Study Guide 1: The State and Identities This study guide is based on the discussions of Units 1 and 2 of the Course!! Excellent to study for an exam review and summarized the main concepts you should know for the the first midterm and exam!!!!! Very detai
SchoolUniversity of Waterloo
Course CodePSCI 110
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Discussion and Review #1: The State and Identities
1. Explain state, regime, and government. What are their characteristics?
State: The borders of political entity have to be defined and only 1 exclusive source military
power/ violence/ military authority. It’s the monopoly of violence over a given territory. Usually
a state has to be sovereign (ability to implement policies w/o interference). State is usually the
strongest. Function of a state is to design long-term objectives for a society, short-term policies,
and implement these policies. Primary function is implementation of policies planned by regime.
Regime: Fundamental set of values, norms, or objectives of how society should be run. They
protect these values through the Constitution as their norms are embodied in it.
Government: The leadership in charge of designing short-term policies for the country. These
policies should reflect long-term values of the regime, and the state implements these policies.
Government is easiest to overthrow.
You overthrow a regime through a revolution/ coo.
To overthrow the state, you lose territory and total chaos of law and order.
2. How did the state emerge? How did the state compete with other alternative
political organizations? How did the emergence of the state affect the formation of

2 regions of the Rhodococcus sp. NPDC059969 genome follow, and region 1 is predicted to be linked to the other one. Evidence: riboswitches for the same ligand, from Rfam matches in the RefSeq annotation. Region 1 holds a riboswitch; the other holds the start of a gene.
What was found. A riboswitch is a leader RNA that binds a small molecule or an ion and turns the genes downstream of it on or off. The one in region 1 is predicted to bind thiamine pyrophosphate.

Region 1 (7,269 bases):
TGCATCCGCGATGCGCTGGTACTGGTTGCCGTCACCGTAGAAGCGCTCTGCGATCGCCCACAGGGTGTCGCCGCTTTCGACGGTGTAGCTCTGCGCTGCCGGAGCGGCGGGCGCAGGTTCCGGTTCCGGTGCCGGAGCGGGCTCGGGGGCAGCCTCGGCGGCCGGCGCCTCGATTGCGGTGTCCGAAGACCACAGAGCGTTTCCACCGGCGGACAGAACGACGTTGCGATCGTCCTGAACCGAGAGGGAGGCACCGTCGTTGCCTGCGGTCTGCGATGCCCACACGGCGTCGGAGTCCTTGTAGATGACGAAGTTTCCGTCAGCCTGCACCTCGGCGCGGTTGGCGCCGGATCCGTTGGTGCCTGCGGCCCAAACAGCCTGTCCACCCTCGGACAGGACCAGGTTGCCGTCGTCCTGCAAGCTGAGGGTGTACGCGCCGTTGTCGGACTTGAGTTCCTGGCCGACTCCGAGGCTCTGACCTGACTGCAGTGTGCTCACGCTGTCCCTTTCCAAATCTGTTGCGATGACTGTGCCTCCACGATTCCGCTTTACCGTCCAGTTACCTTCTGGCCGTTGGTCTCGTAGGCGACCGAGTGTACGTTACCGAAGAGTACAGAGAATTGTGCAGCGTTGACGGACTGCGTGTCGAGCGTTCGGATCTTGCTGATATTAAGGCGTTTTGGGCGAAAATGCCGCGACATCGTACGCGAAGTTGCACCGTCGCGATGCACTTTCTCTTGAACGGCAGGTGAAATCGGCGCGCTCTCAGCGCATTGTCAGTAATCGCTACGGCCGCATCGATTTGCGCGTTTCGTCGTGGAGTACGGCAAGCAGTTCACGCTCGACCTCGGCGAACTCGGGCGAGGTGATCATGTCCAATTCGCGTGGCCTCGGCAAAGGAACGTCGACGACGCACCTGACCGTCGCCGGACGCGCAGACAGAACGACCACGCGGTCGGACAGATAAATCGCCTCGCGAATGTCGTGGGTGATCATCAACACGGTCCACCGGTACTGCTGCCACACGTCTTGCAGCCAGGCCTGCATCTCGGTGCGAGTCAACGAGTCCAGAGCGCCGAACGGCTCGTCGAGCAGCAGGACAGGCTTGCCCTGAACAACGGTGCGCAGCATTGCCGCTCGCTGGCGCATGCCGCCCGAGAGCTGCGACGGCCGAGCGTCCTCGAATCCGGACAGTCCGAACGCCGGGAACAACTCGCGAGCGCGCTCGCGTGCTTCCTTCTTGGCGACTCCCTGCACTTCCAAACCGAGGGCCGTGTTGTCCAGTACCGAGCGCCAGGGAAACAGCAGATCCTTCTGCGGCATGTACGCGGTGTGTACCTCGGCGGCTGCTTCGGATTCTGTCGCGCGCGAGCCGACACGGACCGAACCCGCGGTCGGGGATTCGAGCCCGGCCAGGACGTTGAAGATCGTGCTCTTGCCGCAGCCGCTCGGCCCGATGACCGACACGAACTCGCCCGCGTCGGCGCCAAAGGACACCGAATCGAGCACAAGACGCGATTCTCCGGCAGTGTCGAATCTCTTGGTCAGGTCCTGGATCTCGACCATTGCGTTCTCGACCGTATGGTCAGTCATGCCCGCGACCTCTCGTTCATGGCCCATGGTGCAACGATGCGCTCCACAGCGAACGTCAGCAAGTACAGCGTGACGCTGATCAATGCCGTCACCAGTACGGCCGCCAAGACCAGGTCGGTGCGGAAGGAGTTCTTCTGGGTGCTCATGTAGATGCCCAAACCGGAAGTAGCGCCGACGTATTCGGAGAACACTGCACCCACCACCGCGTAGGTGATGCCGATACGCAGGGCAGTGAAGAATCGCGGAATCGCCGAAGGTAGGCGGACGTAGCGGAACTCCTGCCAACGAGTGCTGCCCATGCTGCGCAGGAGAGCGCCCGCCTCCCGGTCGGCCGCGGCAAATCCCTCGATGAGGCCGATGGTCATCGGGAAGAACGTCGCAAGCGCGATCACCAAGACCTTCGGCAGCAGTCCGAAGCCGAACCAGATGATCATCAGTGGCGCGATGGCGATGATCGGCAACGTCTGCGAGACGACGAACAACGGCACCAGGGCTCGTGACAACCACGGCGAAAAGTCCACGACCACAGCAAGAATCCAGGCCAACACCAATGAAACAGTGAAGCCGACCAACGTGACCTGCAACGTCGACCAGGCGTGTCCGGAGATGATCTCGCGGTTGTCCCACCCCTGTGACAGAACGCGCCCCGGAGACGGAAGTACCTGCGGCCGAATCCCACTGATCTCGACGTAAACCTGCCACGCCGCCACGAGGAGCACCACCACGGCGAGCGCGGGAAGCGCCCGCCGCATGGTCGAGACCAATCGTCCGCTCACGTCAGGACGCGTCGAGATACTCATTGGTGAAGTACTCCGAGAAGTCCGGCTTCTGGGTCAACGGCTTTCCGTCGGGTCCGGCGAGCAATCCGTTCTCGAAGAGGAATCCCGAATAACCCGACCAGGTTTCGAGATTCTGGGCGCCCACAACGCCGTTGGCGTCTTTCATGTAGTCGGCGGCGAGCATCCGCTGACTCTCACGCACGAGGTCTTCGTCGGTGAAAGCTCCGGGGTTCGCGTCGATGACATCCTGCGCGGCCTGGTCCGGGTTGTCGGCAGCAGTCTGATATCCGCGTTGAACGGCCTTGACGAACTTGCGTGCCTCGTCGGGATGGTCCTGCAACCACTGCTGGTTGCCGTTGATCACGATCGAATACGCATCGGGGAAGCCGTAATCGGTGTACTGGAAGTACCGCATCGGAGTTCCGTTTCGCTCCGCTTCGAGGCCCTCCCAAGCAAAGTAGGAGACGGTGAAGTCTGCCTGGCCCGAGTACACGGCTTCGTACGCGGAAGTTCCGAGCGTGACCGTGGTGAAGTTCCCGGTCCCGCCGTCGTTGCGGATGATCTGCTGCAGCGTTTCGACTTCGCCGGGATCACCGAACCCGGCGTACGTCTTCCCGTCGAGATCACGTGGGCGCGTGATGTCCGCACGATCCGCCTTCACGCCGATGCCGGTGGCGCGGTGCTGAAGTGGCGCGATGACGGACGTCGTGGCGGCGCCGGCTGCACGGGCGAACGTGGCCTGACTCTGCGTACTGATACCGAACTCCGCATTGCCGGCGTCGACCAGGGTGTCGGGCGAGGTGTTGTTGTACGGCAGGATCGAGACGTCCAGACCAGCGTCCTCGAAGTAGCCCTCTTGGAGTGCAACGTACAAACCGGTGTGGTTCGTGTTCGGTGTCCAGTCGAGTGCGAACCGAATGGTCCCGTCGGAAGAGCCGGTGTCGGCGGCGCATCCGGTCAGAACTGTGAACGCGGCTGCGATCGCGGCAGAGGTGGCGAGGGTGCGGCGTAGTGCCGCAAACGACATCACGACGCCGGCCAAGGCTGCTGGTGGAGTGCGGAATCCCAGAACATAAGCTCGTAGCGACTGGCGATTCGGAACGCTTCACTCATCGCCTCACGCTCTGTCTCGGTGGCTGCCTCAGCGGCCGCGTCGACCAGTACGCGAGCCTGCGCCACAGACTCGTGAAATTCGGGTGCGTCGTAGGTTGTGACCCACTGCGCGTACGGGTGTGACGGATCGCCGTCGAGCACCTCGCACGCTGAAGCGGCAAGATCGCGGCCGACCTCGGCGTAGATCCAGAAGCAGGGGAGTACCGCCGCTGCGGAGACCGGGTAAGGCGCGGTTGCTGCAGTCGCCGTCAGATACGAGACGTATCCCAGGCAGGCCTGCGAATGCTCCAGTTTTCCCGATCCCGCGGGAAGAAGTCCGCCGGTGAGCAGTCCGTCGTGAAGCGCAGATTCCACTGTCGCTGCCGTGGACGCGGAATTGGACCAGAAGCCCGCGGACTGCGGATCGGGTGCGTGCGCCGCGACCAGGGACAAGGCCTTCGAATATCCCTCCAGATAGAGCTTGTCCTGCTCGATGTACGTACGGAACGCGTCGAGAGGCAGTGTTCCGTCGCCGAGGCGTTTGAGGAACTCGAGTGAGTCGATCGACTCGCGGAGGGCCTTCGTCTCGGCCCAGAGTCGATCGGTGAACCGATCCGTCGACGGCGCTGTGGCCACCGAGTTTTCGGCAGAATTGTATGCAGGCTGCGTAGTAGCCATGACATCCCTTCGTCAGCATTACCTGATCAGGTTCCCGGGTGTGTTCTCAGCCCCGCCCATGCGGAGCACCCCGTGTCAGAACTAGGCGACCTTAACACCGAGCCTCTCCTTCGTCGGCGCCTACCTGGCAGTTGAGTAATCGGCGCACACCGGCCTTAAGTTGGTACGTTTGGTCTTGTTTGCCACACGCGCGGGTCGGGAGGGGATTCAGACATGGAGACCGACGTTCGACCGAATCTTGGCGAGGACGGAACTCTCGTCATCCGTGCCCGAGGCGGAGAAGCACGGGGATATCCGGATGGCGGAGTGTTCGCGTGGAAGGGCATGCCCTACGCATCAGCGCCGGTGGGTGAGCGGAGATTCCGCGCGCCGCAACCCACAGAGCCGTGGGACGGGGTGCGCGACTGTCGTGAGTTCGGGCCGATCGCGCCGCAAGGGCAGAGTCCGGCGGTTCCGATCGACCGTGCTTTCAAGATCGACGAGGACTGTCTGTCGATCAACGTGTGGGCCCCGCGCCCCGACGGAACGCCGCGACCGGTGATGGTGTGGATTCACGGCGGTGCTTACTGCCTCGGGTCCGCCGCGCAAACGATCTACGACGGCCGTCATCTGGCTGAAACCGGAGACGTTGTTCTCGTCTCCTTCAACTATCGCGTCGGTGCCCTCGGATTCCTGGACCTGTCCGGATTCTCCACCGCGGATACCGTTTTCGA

Emergence: Time period before was the dark ages, and a lot of war due to absence of military
authority. Smaller political entities were absorbed by much bigger ones when the dark ages
ended. Much stronger and exclusive military power was added as a result.
Competition: A state provides more stability, protection, and security. In a monopoly of violence,
everyone else devotes time to wealth and economic growth, while other specialists devote their
time to protection. A state has a higher level of legitimacy/ credible commitment as a result. The
state is also better at innovation than non-states because they have stable institutions for
protection when you lose and when you make a big profit. Lastly, a state homogenized different
groups, by commonality of institutions (same language, educational system, etc) and ethnic
cleansing (remove groups who refuse to be assimilated). When a state is formed, you see a
national identity and advantageous in the long run as it has greater control.
3. What are ways to measure a state’s power?
Soft Power: If the state has self-power, then other people will recognize the state as best solution
and want to be more like them; therefore the state has legitimacy (soft-power).
Legitimacy = traditional, charismatic, and rational/legal (Most modern nations “expertise/rule of
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